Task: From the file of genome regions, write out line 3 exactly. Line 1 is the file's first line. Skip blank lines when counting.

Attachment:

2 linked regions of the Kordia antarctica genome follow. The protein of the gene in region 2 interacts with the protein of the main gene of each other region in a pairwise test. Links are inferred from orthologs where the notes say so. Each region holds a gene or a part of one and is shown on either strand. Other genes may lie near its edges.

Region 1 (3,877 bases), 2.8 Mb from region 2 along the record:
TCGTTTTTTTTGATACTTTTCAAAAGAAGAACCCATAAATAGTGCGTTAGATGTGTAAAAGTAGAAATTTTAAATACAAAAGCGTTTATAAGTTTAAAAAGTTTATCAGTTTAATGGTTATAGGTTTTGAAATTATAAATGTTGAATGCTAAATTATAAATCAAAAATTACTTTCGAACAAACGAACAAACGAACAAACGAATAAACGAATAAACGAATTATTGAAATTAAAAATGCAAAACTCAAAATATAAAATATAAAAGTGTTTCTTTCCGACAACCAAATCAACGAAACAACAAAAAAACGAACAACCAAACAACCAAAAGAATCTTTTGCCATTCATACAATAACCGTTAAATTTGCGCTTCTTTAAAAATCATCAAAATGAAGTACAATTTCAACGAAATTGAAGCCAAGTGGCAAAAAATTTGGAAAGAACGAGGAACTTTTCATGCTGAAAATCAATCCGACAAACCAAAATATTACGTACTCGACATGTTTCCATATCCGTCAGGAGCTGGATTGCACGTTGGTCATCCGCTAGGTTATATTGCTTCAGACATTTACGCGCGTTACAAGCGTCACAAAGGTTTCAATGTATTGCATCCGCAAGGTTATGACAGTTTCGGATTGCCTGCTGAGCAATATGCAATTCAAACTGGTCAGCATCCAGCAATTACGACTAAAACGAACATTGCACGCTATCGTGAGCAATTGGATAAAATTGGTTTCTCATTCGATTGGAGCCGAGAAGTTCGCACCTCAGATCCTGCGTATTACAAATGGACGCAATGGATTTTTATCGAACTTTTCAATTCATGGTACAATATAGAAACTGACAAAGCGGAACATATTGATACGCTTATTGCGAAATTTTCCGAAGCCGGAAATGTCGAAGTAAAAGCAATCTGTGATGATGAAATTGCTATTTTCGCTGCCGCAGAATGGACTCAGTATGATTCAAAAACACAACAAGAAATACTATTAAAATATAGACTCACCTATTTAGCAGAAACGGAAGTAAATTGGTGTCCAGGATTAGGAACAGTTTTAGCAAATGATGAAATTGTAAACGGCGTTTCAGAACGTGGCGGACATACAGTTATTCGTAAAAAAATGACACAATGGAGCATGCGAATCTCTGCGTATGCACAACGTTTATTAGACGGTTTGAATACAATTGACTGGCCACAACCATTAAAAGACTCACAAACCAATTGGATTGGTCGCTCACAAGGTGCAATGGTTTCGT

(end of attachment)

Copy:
TCGTTTTTTTTGATACTTTTCAAAAGAAGAACCCATAAATAGTGCGTTAGATGTGTAAAAGTAGAAATTTTAAATACAAAAGCGTTTATAAGTTTAAAAAGTTTATCAGTTTAATGGTTATAGGTTTTGAAATTATAAATGTTGAATGCTAAATTATAAATCAAAAATTACTTTCGAACAAACGAACAAACGAACAAACGAATAAACGAATAAACGAATTATTGAAATTAAAAATGCAAAACTCAAAATATAAAATATAAAAGTGTTTCTTTCCGACAACCAAATCAACGAAACAACAAAAAAACGAACAACCAAACAACCAAAAGAATCTTTTGCCATTCATACAATAACCGTTAAATTTGCGCTTCTTTAAAAATCATCAAAATGAAGTACAATTTCAACGAAATTGAAGCCAAGTGGCAAAAAATTTGGAAAGAACGAGGAACTTTTCATGCTGAAAATCAATCCGACAAACCAAAATATTACGTACTCGACATGTTTCCATATCCGTCAGGAGCTGGATTGCACGTTGGTCATCCGCTAGGTTATATTGCTTCAGACATTTACGCGCGTTACAAGCGTCACAAAGGTTTCAATGTATTGCATCCGCAAGGTTATGACAGTTTCGGATTGCCTGCTGAGCAATATGCAATTCAAACTGGTCAGCATCCAGCAATTACGACTAAAACGAACATTGCACGCTATCGTGAGCAATTGGATAAAATTGGTTTCTCATTCGATTGGAGCCGAGAAGTTCGCACCTCAGATCCTGCGTATTACAAATGGACGCAATGGATTTTTATCGAACTTTTCAATTCATGGTACAATATAGAAACTGACAAAGCGGAACATATTGATACGCTTATTGCGAAATTTTCCGAAGCCGGAAATGTCGAAGTAAAAGCAATCTGTGATGATGAAATTGCTATTTTCGCTGCCGCAGAATGGACTCAGTATGATTCAAAAACACAACAAGAAATACTATTAAAATATAGACTCACCTATTTAGCAGAAACGGAAGTAAATTGGTGTCCAGGATTAGGAACAGTTTTAGCAAATGATGAAATTGTAAACGGCGTTTCAGAACGTGGCGGACATACAGTTATTCGTAAAAAAATGACACAATGGAGCATGCGAATCTCTGCGTATGCACAACGTTTATTAGACGGTTTGAATACAATTGACTGGCCACAACCATTAAAAGACTCACAAACCAATTGGATTGGTCGCTCACAAGGTGCAATGGTTTCGT